New Charity Classification Standard Launched
Following extensive consultation, the new charity classification standard was launched in November, in time for Charity Trustees’ Week. Being able to group charities with similar activities will help guide funders and policy makers in assessing the charity sector and facilitate collaboration and knowledge-sharing among registered charities in Ireland.
It will also provide clarity for research and comparison purposes. The Charities Regulator is asking all charities to discuss and select their classification so that a comprehensive classification of Ireland’s charity sector will be available during early 2023. The process of selecting a charity’s classification couldn’t be simpler so all registered charities are encouraged to check it out.
The classification has been kept simple with 10 primary groups that are broad enough to enable every charity to select a ‘best fit’. Charities are asked to decide their classification based on what best fits their organisation according to their purpose and activities.
- Social and community services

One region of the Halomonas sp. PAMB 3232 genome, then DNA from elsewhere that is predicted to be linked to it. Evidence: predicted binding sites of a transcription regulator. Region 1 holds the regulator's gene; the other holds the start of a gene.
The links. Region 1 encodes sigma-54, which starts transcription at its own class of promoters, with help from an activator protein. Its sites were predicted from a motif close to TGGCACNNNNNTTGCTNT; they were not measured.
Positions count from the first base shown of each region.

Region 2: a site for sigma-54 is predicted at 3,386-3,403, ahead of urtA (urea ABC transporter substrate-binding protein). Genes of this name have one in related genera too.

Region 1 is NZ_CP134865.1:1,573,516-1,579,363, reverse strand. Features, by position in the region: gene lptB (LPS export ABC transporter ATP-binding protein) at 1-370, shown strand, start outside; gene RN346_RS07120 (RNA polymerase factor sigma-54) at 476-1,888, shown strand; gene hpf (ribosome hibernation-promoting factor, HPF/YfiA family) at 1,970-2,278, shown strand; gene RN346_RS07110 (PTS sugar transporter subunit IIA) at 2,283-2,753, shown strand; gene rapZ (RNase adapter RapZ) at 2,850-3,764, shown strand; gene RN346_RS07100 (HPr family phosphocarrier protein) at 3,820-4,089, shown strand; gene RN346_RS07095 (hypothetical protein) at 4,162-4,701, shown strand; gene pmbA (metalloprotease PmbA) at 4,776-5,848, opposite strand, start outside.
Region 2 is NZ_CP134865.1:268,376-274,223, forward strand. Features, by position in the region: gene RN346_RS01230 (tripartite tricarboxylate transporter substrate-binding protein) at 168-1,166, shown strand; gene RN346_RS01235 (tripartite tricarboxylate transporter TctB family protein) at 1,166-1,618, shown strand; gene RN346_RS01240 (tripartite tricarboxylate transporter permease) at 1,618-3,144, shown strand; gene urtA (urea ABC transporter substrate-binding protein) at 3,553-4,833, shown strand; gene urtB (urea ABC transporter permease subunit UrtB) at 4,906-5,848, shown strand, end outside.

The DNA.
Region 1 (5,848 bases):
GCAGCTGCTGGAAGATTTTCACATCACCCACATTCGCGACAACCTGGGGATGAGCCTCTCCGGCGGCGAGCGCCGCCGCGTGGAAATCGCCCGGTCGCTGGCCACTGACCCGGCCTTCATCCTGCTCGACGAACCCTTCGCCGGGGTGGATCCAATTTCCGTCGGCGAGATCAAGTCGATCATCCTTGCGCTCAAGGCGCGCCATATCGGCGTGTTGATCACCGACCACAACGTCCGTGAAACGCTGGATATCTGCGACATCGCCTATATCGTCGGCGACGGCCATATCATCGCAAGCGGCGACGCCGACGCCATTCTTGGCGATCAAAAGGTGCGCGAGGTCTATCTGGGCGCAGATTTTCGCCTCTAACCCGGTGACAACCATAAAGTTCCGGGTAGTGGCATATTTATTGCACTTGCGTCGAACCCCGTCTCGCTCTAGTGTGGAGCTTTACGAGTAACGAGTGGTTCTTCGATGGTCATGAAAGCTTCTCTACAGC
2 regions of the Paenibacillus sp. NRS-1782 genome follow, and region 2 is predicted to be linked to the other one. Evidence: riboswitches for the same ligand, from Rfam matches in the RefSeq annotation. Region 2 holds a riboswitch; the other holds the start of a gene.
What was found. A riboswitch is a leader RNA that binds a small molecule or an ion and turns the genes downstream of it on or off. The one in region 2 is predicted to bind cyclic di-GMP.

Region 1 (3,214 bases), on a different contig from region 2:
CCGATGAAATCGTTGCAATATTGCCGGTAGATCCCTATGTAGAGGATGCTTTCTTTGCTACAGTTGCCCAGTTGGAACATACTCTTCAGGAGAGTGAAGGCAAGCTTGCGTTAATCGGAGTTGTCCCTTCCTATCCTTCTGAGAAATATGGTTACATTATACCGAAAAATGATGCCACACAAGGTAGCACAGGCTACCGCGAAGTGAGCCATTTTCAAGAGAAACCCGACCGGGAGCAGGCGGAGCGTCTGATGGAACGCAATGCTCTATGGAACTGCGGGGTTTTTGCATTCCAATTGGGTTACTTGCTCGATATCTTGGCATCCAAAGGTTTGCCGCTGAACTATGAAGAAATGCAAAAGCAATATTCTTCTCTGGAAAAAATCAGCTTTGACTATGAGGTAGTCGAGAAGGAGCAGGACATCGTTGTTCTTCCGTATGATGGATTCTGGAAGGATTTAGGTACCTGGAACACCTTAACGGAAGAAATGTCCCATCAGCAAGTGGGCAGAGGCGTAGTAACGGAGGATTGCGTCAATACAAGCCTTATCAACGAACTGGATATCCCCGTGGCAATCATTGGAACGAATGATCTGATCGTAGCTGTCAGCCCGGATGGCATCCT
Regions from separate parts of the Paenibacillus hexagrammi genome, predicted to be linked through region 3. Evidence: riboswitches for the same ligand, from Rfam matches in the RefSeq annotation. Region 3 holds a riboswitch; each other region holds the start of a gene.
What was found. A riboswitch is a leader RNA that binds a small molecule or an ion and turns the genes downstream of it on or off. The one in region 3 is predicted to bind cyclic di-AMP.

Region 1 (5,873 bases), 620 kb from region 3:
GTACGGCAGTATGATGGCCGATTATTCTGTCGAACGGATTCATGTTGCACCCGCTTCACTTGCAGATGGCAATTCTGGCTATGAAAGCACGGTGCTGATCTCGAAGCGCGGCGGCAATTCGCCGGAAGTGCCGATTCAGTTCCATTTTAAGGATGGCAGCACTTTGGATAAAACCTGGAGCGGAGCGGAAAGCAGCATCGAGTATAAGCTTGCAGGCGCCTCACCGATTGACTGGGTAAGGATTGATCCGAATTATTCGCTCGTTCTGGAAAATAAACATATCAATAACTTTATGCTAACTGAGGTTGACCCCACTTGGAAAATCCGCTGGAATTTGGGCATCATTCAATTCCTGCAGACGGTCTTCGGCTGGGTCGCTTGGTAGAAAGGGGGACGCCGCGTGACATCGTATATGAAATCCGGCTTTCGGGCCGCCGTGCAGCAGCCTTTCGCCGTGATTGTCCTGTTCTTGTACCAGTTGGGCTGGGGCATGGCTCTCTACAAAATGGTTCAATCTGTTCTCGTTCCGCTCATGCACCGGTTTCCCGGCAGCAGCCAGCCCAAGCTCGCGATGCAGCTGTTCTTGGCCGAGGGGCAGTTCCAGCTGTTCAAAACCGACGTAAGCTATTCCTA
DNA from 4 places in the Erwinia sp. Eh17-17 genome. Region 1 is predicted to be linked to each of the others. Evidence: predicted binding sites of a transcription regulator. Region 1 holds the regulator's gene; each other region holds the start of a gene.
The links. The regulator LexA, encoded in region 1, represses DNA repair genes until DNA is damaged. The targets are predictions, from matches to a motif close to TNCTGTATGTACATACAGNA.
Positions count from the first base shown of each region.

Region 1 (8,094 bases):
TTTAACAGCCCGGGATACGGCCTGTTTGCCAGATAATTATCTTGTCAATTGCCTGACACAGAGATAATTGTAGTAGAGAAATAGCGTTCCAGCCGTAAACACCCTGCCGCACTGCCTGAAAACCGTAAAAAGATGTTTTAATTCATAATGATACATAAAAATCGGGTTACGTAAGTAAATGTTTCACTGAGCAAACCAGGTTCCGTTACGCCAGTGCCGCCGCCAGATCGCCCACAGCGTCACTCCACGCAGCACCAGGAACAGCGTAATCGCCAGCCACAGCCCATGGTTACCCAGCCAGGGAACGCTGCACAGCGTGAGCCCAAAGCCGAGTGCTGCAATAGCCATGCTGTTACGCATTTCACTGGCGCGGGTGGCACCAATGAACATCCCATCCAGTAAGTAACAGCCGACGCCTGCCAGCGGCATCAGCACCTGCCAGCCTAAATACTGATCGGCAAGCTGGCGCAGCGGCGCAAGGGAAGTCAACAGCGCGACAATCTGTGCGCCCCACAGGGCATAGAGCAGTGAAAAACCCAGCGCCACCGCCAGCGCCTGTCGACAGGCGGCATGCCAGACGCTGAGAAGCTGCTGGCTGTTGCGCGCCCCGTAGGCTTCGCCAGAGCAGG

- Health and care services
- Community development and housing
- Environment and animals
- Community relations, reconciliation, advocacy and civic responsibility
- Funding, philanthropy, benevolence and volunteering
- Education and research
- Arts and culture
- International activities.
A charity can choose up to two primary groups. Each primary groups has secondary groups and charities can select up to two of these. While charities are limited in the number of categories they can choose, this does not limit the types of activities which a charity can undertake to further its charitable purpose(s). The activities section of the annual report filed by charities will continue to provide an opportunity for charities to elaborate on the diversity of their operations.
A dedicated section on the CR website provides full details, along with the classification form and guidance for charity trustees on how to complete it including examples of ‘best fit’ selections. Additionally you can view a recording of a recent CR webinar on the classification standard that took place during Charity Trustees Week, which takes you through the short online form demonstrating how straight-forward it is to fill out.
Classification is not an exact science and there is no perfect standard so some charities will not neatly fit into the classification. There will be compromises to be made by these charities when determining the most appropriate categories. However, a comprehensive classification of Ireland’s charities offers important benefits to the sector, as well as all those interested in it such as funding bodies and philanthropic organisations.